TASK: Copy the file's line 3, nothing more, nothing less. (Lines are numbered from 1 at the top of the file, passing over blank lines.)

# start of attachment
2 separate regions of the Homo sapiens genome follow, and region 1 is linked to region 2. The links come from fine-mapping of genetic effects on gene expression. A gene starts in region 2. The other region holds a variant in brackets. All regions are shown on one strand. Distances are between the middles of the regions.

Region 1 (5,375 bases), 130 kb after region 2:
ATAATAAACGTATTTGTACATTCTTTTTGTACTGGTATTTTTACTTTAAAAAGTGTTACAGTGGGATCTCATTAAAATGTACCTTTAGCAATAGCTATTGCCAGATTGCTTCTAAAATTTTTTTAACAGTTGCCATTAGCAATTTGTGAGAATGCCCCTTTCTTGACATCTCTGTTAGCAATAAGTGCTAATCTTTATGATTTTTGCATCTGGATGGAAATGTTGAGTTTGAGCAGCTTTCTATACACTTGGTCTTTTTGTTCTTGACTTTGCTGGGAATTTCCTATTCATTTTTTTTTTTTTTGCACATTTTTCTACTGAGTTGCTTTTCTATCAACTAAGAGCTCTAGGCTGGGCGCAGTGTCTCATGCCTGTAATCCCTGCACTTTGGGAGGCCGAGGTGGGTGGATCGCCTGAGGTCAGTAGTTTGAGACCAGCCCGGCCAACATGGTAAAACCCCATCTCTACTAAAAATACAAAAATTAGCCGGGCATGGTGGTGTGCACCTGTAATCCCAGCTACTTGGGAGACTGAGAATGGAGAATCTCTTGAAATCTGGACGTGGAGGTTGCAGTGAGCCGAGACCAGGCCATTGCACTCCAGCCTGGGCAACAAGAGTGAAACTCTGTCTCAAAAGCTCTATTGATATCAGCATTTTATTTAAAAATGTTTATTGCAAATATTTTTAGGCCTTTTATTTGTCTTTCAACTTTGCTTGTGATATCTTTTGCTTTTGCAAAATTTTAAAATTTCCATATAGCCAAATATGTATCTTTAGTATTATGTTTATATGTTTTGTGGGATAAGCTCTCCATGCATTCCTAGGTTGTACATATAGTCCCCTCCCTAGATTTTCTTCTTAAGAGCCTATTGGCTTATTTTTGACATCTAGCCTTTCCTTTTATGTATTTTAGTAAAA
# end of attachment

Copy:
ATAATAAACGTATTTGTACATTCTTTTTGTACTGGTATTTTTACTTTAAAAAGTGTTACAGTGGGATCTCATTAAAATGTACCTTTAGCAATAGCTATTGCCAGATTGCTTCTAAAATTTTTTTAACAGTTGCCATTAGCAATTTGTGAGAATGCCCCTTTCTTGACATCTCTGTTAGCAATAAGTGCTAATCTTTATGATTTTTGCATCTGGATGGAAATGTTGAGTTTGAGCAGCTTTCTATACACTTGGTCTTTTTGTTCTTGACTTTGCTGGGAATTTCCTATTCATTTTTTTTTTTTTTGCACATTTTTCTACTGAGTTGCTTTTCTATCAACTAAGAGCTCTAGGCTGGGCGCAGTGTCTCATGCCTGTAATCCCTGCACTTTGGGAGGCCGAGGTGGGTGGATCGCCTGAGGTCAGTAGTTTGAGACCAGCCCGGCCAACATGGTAAAACCCCATCTCTACTAAAAATACAAAAATTAGCCGGGCATGGTGGTGTGCACCTGTAATCCCAGCTACTTGGGAGACTGAGAATGGAGAATCTCTTGAAATCTGGACGTGGAGGTTGCAGTGAGCCGAGACCAGGCCATTGCACTCCAGCCTGGGCAACAAGAGTGAAACTCTGTCTCAAAAGCTCTATTGATATCAGCATTTTATTTAAAAATGTTTATTGCAAATATTTTTAGGCCTTTTATTTGTCTTTCAACTTTGCTTGTGATATCTTTTGCTTTTGCAAAATTTTAAAATTTCCATATAGCCAAATATGTATCTTTAGTATTATGTTTATATGTTTTGTGGGATAAGCTCTCCATGCATTCCTAGGTTGTACATATAGTCCCCTCCCTAGATTTTCTTCTTAAGAGCCTATTGGCTTATTTTTGACATCTAGCCTTTCCTTTTATGTATTTTAGTAAAA